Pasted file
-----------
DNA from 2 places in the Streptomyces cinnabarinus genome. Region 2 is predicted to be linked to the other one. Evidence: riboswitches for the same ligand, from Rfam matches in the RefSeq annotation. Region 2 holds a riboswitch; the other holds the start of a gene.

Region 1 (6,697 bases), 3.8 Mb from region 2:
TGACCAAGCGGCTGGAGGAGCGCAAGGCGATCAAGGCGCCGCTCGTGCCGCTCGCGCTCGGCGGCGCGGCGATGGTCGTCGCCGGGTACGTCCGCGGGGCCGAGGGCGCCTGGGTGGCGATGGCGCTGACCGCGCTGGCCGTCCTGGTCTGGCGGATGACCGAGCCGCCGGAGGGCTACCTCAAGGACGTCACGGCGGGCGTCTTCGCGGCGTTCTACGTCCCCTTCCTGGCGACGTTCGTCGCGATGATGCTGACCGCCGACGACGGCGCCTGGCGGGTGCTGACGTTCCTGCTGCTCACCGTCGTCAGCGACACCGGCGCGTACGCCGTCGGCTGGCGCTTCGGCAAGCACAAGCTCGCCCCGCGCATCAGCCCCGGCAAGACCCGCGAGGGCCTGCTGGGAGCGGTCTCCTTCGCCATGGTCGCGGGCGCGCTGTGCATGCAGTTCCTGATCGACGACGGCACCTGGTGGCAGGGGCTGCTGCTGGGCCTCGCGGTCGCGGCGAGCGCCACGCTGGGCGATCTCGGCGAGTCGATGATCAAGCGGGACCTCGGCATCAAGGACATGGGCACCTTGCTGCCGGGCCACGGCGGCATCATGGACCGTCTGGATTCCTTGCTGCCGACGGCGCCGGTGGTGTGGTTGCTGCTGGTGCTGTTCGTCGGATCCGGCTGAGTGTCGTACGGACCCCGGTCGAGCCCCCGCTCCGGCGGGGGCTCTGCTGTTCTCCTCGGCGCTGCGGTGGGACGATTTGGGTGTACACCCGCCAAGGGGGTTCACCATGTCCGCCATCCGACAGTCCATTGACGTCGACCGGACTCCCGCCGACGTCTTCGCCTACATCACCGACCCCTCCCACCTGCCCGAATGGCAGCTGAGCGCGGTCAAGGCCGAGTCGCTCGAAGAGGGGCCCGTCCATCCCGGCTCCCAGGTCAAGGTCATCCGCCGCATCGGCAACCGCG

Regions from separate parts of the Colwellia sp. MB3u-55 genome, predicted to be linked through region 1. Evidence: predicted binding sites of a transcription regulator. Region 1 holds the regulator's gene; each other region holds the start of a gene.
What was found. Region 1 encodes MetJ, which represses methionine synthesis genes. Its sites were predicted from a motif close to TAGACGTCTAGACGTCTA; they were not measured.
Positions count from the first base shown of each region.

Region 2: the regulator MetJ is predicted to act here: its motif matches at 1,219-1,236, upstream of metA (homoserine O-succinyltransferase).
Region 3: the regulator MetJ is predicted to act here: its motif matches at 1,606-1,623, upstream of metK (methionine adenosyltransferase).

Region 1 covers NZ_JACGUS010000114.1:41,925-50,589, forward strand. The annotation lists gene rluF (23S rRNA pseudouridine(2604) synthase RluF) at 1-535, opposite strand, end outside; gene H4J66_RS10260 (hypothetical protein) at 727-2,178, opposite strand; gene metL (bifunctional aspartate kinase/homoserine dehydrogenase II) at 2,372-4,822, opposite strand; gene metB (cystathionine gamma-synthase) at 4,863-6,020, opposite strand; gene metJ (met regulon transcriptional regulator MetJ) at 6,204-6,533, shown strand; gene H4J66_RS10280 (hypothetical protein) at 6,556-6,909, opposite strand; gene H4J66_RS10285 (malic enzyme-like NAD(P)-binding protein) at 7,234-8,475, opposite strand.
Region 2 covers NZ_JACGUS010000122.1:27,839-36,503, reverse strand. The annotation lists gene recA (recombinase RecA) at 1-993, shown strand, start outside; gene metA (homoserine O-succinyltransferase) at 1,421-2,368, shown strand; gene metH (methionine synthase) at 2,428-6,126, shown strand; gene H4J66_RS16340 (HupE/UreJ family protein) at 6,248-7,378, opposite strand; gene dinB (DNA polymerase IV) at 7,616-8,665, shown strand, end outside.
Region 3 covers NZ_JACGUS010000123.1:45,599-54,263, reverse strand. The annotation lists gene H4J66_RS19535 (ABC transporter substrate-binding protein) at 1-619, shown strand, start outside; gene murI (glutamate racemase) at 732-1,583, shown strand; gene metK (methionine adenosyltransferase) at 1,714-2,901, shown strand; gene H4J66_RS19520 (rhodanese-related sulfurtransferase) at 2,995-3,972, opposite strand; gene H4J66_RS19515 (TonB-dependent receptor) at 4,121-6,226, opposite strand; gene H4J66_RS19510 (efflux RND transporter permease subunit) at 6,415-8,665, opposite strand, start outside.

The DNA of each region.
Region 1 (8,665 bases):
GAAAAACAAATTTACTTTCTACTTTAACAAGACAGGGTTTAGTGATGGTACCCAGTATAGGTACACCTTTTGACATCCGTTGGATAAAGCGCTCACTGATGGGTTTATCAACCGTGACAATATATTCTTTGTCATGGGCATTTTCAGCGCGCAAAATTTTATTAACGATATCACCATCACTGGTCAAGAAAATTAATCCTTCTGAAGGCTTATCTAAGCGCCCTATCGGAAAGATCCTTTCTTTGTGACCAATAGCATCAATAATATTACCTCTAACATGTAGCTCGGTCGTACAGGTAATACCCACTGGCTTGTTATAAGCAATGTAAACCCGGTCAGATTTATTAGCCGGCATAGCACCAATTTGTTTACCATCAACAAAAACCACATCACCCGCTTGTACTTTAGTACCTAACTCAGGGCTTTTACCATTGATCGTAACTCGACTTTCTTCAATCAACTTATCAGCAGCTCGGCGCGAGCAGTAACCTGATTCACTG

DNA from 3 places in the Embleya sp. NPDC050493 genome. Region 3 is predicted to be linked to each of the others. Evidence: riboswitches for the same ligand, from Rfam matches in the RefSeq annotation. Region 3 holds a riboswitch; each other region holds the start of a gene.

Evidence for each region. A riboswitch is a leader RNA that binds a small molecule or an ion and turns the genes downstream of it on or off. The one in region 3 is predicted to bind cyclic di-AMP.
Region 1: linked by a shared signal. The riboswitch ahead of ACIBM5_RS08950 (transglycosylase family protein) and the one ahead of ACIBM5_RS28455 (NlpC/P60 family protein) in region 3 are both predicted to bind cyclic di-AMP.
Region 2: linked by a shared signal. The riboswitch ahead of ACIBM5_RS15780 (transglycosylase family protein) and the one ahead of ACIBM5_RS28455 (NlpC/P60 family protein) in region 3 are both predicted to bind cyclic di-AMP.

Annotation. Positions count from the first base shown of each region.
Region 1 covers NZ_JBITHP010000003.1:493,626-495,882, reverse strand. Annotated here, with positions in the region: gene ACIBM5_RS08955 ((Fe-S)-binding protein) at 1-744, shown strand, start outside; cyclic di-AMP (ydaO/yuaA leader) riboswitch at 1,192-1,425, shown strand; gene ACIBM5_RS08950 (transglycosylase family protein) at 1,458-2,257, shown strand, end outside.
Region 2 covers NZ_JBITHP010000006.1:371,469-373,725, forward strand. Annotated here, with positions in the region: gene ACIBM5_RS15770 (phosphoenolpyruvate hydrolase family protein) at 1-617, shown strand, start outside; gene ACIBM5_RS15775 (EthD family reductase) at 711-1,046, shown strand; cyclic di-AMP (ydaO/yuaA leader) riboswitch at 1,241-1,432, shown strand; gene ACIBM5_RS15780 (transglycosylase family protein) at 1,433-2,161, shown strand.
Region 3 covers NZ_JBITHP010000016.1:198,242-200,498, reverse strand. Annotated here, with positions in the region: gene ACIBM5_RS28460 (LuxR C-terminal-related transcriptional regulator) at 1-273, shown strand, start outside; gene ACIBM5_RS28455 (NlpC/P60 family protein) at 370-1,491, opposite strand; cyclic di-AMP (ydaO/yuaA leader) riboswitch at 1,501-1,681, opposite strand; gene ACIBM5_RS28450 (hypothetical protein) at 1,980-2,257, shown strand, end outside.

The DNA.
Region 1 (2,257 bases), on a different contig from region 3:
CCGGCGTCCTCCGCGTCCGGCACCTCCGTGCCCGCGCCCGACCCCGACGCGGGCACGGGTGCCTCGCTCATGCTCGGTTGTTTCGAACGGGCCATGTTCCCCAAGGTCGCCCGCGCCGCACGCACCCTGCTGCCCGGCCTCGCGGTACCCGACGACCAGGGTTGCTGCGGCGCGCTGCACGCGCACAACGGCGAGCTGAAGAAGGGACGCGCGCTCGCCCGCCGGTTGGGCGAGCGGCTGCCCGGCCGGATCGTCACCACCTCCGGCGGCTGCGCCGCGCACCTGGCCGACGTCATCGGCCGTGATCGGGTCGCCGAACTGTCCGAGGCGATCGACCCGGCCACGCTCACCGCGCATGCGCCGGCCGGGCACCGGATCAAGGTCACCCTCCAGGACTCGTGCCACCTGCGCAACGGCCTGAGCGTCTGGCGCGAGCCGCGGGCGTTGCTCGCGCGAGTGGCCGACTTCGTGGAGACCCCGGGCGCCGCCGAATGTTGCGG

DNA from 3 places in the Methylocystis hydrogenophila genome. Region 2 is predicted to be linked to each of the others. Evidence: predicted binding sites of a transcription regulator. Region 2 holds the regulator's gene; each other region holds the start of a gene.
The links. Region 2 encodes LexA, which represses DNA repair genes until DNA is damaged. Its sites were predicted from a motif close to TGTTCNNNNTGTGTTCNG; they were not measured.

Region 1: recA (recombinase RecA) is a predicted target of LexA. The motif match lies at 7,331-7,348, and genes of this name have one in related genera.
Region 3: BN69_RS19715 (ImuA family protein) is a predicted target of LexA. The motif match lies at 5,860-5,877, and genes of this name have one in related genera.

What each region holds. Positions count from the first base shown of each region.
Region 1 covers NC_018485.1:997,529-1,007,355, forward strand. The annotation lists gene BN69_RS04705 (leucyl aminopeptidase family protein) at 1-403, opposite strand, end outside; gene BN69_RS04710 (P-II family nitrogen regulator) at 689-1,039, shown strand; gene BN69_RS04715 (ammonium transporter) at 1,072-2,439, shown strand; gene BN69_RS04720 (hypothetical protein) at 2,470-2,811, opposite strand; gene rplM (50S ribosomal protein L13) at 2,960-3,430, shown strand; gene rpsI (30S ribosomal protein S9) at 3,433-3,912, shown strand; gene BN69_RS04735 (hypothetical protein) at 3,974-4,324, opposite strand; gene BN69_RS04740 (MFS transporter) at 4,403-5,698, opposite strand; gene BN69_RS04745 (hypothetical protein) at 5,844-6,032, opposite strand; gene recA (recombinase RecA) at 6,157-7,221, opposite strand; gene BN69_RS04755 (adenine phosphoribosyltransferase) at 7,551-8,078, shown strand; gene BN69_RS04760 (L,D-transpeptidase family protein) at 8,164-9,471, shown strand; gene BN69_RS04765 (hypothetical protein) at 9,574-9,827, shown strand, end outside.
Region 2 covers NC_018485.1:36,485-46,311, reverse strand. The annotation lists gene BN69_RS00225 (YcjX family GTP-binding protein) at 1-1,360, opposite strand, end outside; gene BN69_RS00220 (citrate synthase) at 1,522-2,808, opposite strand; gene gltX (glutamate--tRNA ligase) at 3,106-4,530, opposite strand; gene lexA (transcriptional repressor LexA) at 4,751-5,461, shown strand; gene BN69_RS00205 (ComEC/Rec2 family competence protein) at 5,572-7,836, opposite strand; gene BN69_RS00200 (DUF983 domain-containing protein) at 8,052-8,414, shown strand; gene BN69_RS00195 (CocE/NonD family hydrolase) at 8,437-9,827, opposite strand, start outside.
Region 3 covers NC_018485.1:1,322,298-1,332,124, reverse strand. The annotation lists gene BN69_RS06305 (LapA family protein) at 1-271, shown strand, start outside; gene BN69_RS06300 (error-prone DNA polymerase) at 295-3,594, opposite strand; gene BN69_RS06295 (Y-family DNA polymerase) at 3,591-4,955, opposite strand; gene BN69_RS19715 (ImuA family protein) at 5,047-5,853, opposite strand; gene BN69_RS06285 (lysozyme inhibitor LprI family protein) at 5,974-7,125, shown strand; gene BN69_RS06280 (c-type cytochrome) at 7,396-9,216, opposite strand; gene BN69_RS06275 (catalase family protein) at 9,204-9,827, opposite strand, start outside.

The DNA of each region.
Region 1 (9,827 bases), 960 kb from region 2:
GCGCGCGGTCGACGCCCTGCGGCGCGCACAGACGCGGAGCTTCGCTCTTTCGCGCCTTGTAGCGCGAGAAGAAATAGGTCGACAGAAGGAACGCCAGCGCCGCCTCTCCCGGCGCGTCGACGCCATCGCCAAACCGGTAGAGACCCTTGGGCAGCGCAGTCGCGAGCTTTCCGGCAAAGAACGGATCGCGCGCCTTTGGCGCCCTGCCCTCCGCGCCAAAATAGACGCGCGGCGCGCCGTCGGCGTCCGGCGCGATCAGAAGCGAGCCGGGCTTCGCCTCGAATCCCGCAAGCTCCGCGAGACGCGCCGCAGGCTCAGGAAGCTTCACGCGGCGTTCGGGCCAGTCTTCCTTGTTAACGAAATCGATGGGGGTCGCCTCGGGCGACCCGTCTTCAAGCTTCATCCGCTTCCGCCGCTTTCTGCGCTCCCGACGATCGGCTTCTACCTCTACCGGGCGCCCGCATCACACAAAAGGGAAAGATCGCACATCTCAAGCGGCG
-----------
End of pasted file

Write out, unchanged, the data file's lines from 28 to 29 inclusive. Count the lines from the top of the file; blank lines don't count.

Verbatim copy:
Region 1: recA (recombinase RecA) is a predicted target of LexA. The motif match lies at 7,331-7,348, and genes of this name have one in related genera.
Region 3: BN69_RS19715 (ImuA family protein) is a predicted target of LexA. The motif match lies at 5,860-5,877, and genes of this name have one in related genera.